Lori Tornoe Mizuno (Nepal)

Lori Tomoe Mizuno (Collective Campaign for Peace – COCAP - Nepal): Born and raised in Seattle, Washington, Lori Mizuno attended the University of Washington and received her B.A. in Comparative History of Ideas in 2003. In her junior year at UW, Lori took part in an innovative study abroad program in Northern Ireland, South Africa, and Cyprus. This introduced her to international human rights, and led her to pursue graduate studies. At the time of her fellowship, Lori was studying for a Master’s degree in Public and Nonprofit Management and Policy at New York University, in the Robert F. Wagner Graduate School of Public Service.

Protest – Nepali Style

27 Jul

On Thursday, COCAP and about 3,000 people celebrated the one-year anniversary of the civil protest against the monarchy. And what other way is there to celebrate civil protest, then by staging a civil protest. As I walked to the rally, I saw at the head of the crowd a line of army officers with their bamboo batons at their sides. “Those look familiar,” I thought. “Oh yes, I saw those same batons in pictures of people being beaten during the protests in April.” I started to feel a little uneasy. If you-know-what hits the fan, I would have a hard time running in my skirt. I cursed my fashion choice for the day.

The street outside Ratna Park, a central location in Kathmandu, was blocked by thousands of people sitting. Some held up signs that reflected the demands of the civil movement.

“Execute the 8 point agreement!”

“Drive the Peace Process to its purposeful conclusion!”

“Announce the date for the election to the Constituent Assembly!”

“Dissolve the House of Representatives!”

“Respect the Ceasefire Code of Conduct in Letter and Spirit!”

“Punish the high-level army officers responsible for human rights abuses during the peaceful Janandolan!”

“Viva la Republique!”

I ended up getting a sign of the only point I didn’t quite understand: dissolving the House of Representatives. When I asked for clarification about it, I was told it was too complicated to explain. But before I knew it, it was being taken away to give to another person. I guess my sign waving lacked enthusiasm.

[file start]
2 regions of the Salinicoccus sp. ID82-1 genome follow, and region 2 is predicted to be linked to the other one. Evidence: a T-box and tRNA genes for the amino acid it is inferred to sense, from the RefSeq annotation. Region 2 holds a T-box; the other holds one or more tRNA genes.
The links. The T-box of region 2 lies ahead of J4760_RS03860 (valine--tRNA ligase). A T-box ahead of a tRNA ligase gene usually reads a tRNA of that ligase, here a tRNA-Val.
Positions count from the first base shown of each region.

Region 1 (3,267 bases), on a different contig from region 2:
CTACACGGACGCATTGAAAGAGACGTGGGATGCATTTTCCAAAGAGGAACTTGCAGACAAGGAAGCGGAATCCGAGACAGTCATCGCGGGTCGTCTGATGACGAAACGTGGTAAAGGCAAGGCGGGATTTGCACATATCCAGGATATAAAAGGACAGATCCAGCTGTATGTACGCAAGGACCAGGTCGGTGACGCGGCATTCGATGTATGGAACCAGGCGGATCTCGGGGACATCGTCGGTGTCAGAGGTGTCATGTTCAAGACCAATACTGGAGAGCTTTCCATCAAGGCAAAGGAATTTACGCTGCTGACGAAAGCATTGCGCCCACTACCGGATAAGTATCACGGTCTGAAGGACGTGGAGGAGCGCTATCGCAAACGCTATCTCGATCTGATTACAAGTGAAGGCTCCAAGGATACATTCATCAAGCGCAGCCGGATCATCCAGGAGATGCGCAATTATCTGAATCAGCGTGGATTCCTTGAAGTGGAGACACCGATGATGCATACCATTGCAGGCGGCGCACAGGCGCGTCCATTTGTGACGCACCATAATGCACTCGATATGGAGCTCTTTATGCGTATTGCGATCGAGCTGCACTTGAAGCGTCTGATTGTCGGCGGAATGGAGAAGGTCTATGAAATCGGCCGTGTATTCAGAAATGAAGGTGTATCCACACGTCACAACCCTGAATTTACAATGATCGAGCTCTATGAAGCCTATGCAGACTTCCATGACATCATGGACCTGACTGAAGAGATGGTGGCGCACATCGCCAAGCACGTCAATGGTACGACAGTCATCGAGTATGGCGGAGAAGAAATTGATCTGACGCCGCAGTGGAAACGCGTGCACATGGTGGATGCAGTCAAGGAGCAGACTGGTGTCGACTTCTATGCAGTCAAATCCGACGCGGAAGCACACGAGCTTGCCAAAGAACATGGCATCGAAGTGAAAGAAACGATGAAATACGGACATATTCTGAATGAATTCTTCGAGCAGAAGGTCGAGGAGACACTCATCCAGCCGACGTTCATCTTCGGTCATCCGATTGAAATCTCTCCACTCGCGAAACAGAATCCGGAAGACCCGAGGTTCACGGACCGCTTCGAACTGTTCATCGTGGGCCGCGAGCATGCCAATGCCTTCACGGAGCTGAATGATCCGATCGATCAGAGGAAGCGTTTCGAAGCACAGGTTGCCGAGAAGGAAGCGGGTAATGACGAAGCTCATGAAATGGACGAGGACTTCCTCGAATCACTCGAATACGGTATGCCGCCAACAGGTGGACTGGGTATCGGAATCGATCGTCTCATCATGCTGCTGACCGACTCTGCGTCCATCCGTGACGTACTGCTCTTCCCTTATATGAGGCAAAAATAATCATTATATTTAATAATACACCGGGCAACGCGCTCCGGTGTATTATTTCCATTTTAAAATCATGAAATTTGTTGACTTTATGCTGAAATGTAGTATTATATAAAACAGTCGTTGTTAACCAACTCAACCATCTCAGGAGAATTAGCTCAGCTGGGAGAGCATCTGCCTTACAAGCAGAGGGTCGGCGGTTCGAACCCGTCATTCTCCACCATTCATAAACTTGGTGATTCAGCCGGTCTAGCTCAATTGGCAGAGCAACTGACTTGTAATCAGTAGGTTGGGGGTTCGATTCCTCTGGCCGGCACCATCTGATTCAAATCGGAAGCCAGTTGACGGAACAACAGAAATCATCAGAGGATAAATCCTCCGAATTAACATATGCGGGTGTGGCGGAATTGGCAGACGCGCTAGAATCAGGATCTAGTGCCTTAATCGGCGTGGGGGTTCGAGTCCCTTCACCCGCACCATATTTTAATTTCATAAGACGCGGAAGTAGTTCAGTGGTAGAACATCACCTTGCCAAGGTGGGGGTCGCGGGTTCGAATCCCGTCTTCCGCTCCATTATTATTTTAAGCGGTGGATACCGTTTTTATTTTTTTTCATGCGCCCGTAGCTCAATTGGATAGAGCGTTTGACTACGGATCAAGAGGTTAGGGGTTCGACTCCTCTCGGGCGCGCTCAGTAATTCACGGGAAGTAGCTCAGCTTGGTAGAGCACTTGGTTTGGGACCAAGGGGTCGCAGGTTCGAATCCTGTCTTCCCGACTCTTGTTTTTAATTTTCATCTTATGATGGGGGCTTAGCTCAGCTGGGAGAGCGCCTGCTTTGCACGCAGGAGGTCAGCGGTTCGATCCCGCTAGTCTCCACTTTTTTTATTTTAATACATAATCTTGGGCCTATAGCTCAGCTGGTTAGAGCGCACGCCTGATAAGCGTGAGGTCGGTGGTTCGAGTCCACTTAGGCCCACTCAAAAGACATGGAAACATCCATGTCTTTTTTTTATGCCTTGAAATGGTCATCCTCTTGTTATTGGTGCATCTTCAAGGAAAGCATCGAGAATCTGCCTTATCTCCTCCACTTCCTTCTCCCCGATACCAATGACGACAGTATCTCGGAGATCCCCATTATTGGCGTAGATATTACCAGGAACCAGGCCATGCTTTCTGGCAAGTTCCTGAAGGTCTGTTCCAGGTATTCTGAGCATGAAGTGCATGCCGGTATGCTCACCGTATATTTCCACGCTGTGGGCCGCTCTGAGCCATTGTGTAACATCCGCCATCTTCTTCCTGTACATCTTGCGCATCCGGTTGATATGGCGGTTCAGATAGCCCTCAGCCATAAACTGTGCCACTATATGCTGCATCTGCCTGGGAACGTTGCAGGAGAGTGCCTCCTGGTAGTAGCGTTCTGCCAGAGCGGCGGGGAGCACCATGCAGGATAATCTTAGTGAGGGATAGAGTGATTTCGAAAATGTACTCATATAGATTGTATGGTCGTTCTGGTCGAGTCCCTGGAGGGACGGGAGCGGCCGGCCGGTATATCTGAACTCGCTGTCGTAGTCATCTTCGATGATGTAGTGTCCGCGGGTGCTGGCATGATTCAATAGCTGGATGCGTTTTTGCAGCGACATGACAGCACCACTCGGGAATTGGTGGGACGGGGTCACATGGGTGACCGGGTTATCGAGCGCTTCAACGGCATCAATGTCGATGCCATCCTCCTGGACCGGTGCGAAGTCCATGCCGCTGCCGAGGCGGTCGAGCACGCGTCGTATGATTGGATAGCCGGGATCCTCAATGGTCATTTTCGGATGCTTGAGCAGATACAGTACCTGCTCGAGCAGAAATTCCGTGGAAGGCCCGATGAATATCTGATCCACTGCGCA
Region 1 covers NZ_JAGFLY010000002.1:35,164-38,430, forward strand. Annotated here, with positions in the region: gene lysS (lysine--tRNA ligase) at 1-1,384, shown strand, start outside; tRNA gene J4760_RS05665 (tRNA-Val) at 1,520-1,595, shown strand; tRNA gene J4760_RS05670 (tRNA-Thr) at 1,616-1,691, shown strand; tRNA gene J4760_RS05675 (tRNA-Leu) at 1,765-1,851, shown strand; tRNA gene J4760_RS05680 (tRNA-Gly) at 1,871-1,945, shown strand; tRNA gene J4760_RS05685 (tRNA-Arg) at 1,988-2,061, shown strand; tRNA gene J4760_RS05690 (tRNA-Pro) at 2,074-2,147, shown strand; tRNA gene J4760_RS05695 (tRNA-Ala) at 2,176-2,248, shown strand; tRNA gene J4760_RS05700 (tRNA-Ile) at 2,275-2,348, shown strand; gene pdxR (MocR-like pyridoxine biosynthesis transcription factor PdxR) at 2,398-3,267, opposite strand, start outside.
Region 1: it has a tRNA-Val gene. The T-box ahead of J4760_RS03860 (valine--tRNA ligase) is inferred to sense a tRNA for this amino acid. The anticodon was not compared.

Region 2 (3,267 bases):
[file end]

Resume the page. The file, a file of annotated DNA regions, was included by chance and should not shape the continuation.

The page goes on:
As I looked around, there were more people standing on the sidewalks, while others had an aerial view from the pedestrian overpass. The street was completely filled to capacity. We all sat in the same direction, and held signs in the same direction. Photographers were snapping away. Both the crowd and the photographers took advantage of the photo op presented to them.

Not much happened in the first twenty minutes. People were rather quietly sitting, waving their signs and flags. Then, there was a big commotion at the very front. I saw people running down the adjoining street. Army officers quickly followed in pursuit. Some in the sitting crowd stood up. I didn’t want to have a late reaction, so I stood up as well. The man behind me tugged at my sleeve. “It’s nothing,” he said. I sat back down. A few minutes later, a round of applause broke out as a large mass of Maoists supporters marched through waving red flags – under army supervision, of course.

After an hour, the “entertainment” began. Speeches were made from the bed of a blue truck hired for the occasion. Poets recited their poems. There was even a four-man group singing “We shall overcome” in Nepali.

One poet, who I recognized from other meetings I’ve been to in Kathmandu, was reciting from his notebook when a young man suddenly rushed the truck and jumped to get into the bed. A group of men immediately pulled him down and dragged him out of the crowd. Overzealous fan? Hijacker? I never found out. Since all this was happening on the other side of the truck from my view, I couldn’t see much. As some people in the crowd stood up, I stood up as well. Again, a man behind me pulled me down, saying, “It’s nothing.” The poet, bless his heart, continued on, without missing a beat.

As I sat listening to the other speakers, I suddenly hear a man trying to speak to me in Nepali. He was standing a few feet away, pointing rather vigorously at me. He was smiling, so I assumed this was not an attack. “Pasu! Pasu!” Point. Point. He thought I was his cousin. I shook my head. My first Nepali protest and I was already a relative.

Posted By Lori Tornoe Mizuno (Nepal)

Posted Jul 27th, 2006

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